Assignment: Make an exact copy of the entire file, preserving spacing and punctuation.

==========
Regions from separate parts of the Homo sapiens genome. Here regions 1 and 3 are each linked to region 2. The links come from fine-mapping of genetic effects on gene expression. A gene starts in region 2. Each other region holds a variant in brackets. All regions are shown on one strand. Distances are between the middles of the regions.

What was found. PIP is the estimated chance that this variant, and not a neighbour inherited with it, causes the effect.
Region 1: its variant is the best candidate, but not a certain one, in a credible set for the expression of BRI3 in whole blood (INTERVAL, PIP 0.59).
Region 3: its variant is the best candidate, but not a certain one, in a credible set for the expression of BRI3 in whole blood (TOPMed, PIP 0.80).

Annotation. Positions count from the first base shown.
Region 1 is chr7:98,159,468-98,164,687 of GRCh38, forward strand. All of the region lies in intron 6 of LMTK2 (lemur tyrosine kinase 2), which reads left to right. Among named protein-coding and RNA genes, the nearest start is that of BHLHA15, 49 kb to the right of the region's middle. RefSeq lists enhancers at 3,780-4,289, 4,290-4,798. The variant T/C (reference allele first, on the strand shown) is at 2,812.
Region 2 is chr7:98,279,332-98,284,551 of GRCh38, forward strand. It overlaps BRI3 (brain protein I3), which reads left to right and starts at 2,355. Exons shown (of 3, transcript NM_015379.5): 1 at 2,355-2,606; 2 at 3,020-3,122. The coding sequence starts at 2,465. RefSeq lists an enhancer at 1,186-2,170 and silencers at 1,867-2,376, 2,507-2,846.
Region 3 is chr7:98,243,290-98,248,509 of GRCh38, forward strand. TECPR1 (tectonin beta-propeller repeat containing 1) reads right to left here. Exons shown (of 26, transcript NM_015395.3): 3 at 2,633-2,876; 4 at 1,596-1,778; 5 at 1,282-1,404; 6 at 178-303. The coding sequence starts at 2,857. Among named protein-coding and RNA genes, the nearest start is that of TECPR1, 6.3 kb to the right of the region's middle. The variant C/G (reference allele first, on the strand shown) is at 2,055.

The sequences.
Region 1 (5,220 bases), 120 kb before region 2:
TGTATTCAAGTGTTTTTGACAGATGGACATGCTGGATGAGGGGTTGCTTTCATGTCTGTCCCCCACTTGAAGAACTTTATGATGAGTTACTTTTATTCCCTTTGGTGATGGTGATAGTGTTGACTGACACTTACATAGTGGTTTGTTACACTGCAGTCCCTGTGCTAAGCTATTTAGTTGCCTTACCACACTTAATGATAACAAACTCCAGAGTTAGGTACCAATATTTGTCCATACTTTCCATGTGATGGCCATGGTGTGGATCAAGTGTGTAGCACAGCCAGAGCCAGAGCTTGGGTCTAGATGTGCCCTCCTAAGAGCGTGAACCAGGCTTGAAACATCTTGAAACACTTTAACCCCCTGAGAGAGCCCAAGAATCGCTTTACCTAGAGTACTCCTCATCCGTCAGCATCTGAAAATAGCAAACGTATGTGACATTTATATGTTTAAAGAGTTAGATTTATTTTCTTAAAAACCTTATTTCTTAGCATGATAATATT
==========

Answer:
Regions from separate parts of the Homo sapiens genome. Here regions 1 and 3 are each linked to region 2. The links come from fine-mapping of genetic effects on gene expression. A gene starts in region 2. Each other region holds a variant in brackets. All regions are shown on one strand. Distances are between the middles of the regions.

What was found. PIP is the estimated chance that this variant, and not a neighbour inherited with it, causes the effect.
Region 1: its variant is the best candidate, but not a certain one, in a credible set for the expression of BRI3 in whole blood (INTERVAL, PIP 0.59).
Region 3: its variant is the best candidate, but not a certain one, in a credible set for the expression of BRI3 in whole blood (TOPMed, PIP 0.80).

Annotation. Positions count from the first base shown.
Region 1 is chr7:98,159,468-98,164,687 of GRCh38, forward strand. All of the region lies in intron 6 of LMTK2 (lemur tyrosine kinase 2), which reads left to right. Among named protein-coding and RNA genes, the nearest start is that of BHLHA15, 49 kb to the right of the region's middle. RefSeq lists enhancers at 3,780-4,289, 4,290-4,798. The variant T/C (reference allele first, on the strand shown) is at 2,812.
Region 2 is chr7:98,279,332-98,284,551 of GRCh38, forward strand. It overlaps BRI3 (brain protein I3), which reads left to right and starts at 2,355. Exons shown (of 3, transcript NM_015379.5): 1 at 2,355-2,606; 2 at 3,020-3,122. The coding sequence starts at 2,465. RefSeq lists an enhancer at 1,186-2,170 and silencers at 1,867-2,376, 2,507-2,846.
Region 3 is chr7:98,243,290-98,248,509 of GRCh38, forward strand. TECPR1 (tectonin beta-propeller repeat containing 1) reads right to left here. Exons shown (of 26, transcript NM_015395.3): 3 at 2,633-2,876; 4 at 1,596-1,778; 5 at 1,282-1,404; 6 at 178-303. The coding sequence starts at 2,857. Among named protein-coding and RNA genes, the nearest start is that of TECPR1, 6.3 kb to the right of the region's middle. The variant C/G (reference allele first, on the strand shown) is at 2,055.

The sequences.
Region 1 (5,220 bases), 120 kb before region 2:
TGTATTCAAGTGTTTTTGACAGATGGACATGCTGGATGAGGGGTTGCTTTCATGTCTGTCCCCCACTTGAAGAACTTTATGATGAGTTACTTTTATTCCCTTTGGTGATGGTGATAGTGTTGACTGACACTTACATAGTGGTTTGTTACACTGCAGTCCCTGTGCTAAGCTATTTAGTTGCCTTACCACACTTAATGATAACAAACTCCAGAGTTAGGTACCAATATTTGTCCATACTTTCCATGTGATGGCCATGGTGTGGATCAAGTGTGTAGCACAGCCAGAGCCAGAGCTTGGGTCTAGATGTGCCCTCCTAAGAGCGTGAACCAGGCTTGAAACATCTTGAAACACTTTAACCCCCTGAGAGAGCCCAAGAATCGCTTTACCTAGAGTACTCCTCATCCGTCAGCATCTGAAAATAGCAAACGTATGTGACATTTATATGTTTAAAGAGTTAGATTTATTTTCTTAAAAACCTTATTTCTTAGCATGATAATATT